Tue. Sep 22nd, 2020

No service tax can be levied on indivisible Works Contracts prior to June 1, 2007

3 min read

Supreme Court: The Bench
comprising of A.K. Sikri and R.F. Nariman JJ. held
that Works Contract Service was not a taxable service prior to June 1, 2007 as
services classifiable under Commercial or Industrial Construction Service (CICS),
Construction of Complex Service (COCS), or Erection, Commissioning or
Installation Service (ECIS) covers only such contracts/ transactions which
involves pure rendition of service(s), falling within the ambit of the
respective definitions and do not comprehend Works Contract Service within
their ambit. It was further held that the decision of the Hon’ble Delhi High
Court in case of G.D. Builders and Others
v. Union of India, 2013 SCC OnLine Del 4543, that a works contract can be
vivisected and discernible taxable service elements could be subjected to
Service tax prior to June 1, 2007 is erroneous on per incuriam and sub silentio
grounds.

The main issue before the bench was that Service elements
in a composite/Indivisible works contract (involving transfer of property in
goods and rendition of services), where such services are classifiable under
CICS, COCS, or ECIS, are subject to levy of service tax even prior to insertion
of taxable service ‘Works Contract Service’ under Section 65(105) (zzzza) of
the Finance Act, 1994 (“the Finance Act”) i.e. prior to June 1, 2007?

The Bench after
elaborate discussion of the various provisions and judicial pronouncements held
that the works contract is a separate species of contract distinct from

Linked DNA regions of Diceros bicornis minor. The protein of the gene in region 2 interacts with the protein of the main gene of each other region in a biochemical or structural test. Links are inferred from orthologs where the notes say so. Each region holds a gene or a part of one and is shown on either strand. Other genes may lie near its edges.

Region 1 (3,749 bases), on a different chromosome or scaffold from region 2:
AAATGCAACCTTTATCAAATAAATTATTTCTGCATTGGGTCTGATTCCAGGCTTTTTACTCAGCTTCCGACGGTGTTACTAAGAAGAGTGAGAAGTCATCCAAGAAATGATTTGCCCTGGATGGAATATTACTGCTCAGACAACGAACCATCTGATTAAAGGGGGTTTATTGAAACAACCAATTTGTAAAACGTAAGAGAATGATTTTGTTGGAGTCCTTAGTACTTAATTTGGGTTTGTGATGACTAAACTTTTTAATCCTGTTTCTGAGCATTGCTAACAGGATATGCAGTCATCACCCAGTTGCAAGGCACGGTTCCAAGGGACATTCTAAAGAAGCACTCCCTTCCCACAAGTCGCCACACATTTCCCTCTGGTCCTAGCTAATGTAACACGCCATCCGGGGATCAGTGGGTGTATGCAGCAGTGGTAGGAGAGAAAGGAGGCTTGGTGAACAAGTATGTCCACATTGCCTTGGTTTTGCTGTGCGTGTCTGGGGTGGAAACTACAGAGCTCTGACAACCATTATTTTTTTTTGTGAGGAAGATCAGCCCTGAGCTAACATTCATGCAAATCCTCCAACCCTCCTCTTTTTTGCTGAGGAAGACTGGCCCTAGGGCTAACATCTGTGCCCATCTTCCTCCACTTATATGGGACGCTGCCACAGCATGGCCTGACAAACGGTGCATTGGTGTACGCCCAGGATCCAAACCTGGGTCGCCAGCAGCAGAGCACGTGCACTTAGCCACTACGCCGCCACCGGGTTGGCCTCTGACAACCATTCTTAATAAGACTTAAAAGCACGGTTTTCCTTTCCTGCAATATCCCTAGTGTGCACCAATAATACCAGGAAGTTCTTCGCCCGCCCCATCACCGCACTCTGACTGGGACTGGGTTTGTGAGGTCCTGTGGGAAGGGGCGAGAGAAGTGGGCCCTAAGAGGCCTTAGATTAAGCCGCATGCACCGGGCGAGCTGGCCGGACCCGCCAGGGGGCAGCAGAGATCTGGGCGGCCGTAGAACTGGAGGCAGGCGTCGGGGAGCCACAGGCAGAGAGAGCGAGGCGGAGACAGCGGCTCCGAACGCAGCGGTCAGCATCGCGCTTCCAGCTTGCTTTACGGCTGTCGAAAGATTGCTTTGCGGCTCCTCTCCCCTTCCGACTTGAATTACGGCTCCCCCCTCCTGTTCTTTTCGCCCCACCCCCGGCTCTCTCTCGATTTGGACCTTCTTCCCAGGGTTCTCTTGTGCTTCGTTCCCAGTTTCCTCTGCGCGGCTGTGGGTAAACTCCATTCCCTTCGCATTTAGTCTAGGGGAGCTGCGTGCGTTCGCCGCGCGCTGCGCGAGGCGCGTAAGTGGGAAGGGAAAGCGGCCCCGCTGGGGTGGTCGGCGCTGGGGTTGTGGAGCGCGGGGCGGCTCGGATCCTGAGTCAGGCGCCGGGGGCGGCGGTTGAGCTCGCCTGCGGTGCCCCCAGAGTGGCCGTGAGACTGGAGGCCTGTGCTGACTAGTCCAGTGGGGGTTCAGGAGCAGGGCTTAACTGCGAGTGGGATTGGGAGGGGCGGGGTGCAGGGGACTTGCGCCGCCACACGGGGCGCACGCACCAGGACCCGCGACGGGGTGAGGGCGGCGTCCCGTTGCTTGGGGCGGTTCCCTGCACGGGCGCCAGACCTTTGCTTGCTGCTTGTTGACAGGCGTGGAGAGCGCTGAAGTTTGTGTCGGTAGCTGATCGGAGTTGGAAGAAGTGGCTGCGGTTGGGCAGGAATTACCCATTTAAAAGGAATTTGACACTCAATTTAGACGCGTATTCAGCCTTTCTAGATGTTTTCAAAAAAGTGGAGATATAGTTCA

contracts for services simpliciter recognized by the world of commerce and law
as such, and has to be taxed separately as such. A close look at the Finance
Act would show that the taxable services referred to in the charging Section
65(105) thereof would refer only to service contracts simpliciter and not to
composite works contracts. This is clear from the very language of Section
65(105) of the Finance Act which defines ‘taxable service’ as “any service
provided”. Under Section 67 of the Finance Act, the value of a taxable service
is the gross amount charged by the service provider for such service rendered
by him. This would unmistakably show that what is referred to in the charging
provision is the taxation of service contracts simpliciter and not composite
Works contracts, such as are contained on the facts of the present cases. While
introducing the concept of service tax on indivisible works contracts various
exclusions are also made such as Works contracts in respect of roads, airports,
airways-transport, bridges, tunnels, and dams. These infrastructure projects
have been excluded and continue to be excluded presumably because they are
conceived in the national interest. If the contention of the Revenue is accepted,
each of these excluded Works contracts could be taxed under the sub-heads of
Section 65(105) of the Finance Act, which was never the intention of
Parliament. In GD Builders case, it was
held that the levy of service tax in Section 65(105)(g), (zzd), (zzh), (zzq)
and (zzzh) of the Finance Act is good enough to tax indivisible composite works
contracts, but in view of the Court’s finding that the said Finance Act lays
down no charge or machinery to levy and assess service tax on indivisible
composite works contracts, such argument must fail.  This is also for the simpkle reason that
there is no subterfuge in entering into composite works contracts containing
elements both of transfer of property in goods as well as labour and services. The
Delhi High Court judgment (In GD Builders
case) unfortunately misread the judgment of Supreme Court in the case of Mahim Patram Private Ltd.v. Union of India,
[(2007) 3 SCC 668] to arrive at the conclusion that it was an authority for the
proposition that a tax is leviable even if no rules are framed for assessment
of such tax, which is wholly incorrect.

Thus, the SC in no ambiguous terms ruled that works contracts cannot
be taxed before June 1, 2007. Accordingly, the appeals filed by the Assessees
were allowed and appeals filed by the Revenue were dismissed. [Commissioner of Central Excise and Customs,
Kerala and Others v. Larsen and Toubro Ltd. and Others, 2015 SCC OnLine SC 738 decided on
20-08-2015]

 
Source: Legal news India

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